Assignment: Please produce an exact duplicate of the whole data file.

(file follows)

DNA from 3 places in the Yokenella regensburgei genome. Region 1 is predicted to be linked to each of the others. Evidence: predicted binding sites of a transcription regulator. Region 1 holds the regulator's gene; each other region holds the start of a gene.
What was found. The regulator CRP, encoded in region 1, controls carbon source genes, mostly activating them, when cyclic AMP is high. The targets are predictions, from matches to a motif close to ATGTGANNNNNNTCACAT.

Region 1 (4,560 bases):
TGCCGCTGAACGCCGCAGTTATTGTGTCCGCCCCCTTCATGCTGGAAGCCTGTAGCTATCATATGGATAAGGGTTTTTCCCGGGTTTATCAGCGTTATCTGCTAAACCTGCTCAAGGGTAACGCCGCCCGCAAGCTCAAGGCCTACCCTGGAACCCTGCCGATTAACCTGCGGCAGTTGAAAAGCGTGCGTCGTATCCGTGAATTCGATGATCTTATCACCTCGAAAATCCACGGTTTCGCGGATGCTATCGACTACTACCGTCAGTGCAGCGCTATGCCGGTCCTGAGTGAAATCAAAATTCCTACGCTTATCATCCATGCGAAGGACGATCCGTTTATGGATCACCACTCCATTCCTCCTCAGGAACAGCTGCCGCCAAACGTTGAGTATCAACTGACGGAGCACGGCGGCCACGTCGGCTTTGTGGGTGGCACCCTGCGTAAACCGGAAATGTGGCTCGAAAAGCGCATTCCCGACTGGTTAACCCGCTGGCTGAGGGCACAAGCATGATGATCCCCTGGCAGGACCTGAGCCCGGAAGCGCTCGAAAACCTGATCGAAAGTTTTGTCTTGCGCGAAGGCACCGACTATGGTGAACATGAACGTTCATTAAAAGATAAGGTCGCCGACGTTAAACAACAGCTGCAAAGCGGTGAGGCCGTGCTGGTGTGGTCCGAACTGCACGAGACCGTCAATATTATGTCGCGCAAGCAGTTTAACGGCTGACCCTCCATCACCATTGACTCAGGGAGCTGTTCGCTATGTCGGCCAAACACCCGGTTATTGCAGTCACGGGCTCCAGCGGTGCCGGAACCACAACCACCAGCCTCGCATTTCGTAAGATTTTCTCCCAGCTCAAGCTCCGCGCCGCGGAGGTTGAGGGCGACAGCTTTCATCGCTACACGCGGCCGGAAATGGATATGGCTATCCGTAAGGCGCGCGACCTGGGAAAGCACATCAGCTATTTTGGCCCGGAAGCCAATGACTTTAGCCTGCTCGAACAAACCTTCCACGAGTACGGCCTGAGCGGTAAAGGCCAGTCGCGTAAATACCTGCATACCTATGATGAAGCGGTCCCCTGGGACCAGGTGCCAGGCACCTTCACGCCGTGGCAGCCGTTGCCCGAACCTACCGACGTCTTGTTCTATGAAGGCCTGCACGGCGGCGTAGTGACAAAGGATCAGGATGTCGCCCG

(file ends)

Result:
DNA from 3 places in the Yokenella regensburgei genome. Region 1 is predicted to be linked to each of the others. Evidence: predicted binding sites of a transcription regulator. Region 1 holds the regulator's gene; each other region holds the start of a gene.
What was found. The regulator CRP, encoded in region 1, controls carbon source genes, mostly activating them, when cyclic AMP is high. The targets are predictions, from matches to a motif close to ATGTGANNNNNNTCACAT.

Region 1 (4,560 bases):
TGCCGCTGAACGCCGCAGTTATTGTGTCCGCCCCCTTCATGCTGGAAGCCTGTAGCTATCATATGGATAAGGGTTTTTCCCGGGTTTATCAGCGTTATCTGCTAAACCTGCTCAAGGGTAACGCCGCCCGCAAGCTCAAGGCCTACCCTGGAACCCTGCCGATTAACCTGCGGCAGTTGAAAAGCGTGCGTCGTATCCGTGAATTCGATGATCTTATCACCTCGAAAATCCACGGTTTCGCGGATGCTATCGACTACTACCGTCAGTGCAGCGCTATGCCGGTCCTGAGTGAAATCAAAATTCCTACGCTTATCATCCATGCGAAGGACGATCCGTTTATGGATCACCACTCCATTCCTCCTCAGGAACAGCTGCCGCCAAACGTTGAGTATCAACTGACGGAGCACGGCGGCCACGTCGGCTTTGTGGGTGGCACCCTGCGTAAACCGGAAATGTGGCTCGAAAAGCGCATTCCCGACTGGTTAACCCGCTGGCTGAGGGCACAAGCATGATGATCCCCTGGCAGGACCTGAGCCCGGAAGCGCTCGAAAACCTGATCGAAAGTTTTGTCTTGCGCGAAGGCACCGACTATGGTGAACATGAACGTTCATTAAAAGATAAGGTCGCCGACGTTAAACAACAGCTGCAAAGCGGTGAGGCCGTGCTGGTGTGGTCCGAACTGCACGAGACCGTCAATATTATGTCGCGCAAGCAGTTTAACGGCTGACCCTCCATCACCATTGACTCAGGGAGCTGTTCGCTATGTCGGCCAAACACCCGGTTATTGCAGTCACGGGCTCCAGCGGTGCCGGAACCACAACCACCAGCCTCGCATTTCGTAAGATTTTCTCCCAGCTCAAGCTCCGCGCCGCGGAGGTTGAGGGCGACAGCTTTCATCGCTACACGCGGCCGGAAATGGATATGGCTATCCGTAAGGCGCGCGACCTGGGAAAGCACATCAGCTATTTTGGCCCGGAAGCCAATGACTTTAGCCTGCTCGAACAAACCTTCCACGAGTACGGCCTGAGCGGTAAAGGCCAGTCGCGTAAATACCTGCATACCTATGATGAAGCGGTCCCCTGGGACCAGGTGCCAGGCACCTTCACGCCGTGGCAGCCGTTGCCCGAACCTACCGACGTCTTGTTCTATGAAGGCCTGCACGGCGGCGTAGTGACAAAGGATCAGGATGTCGCCCG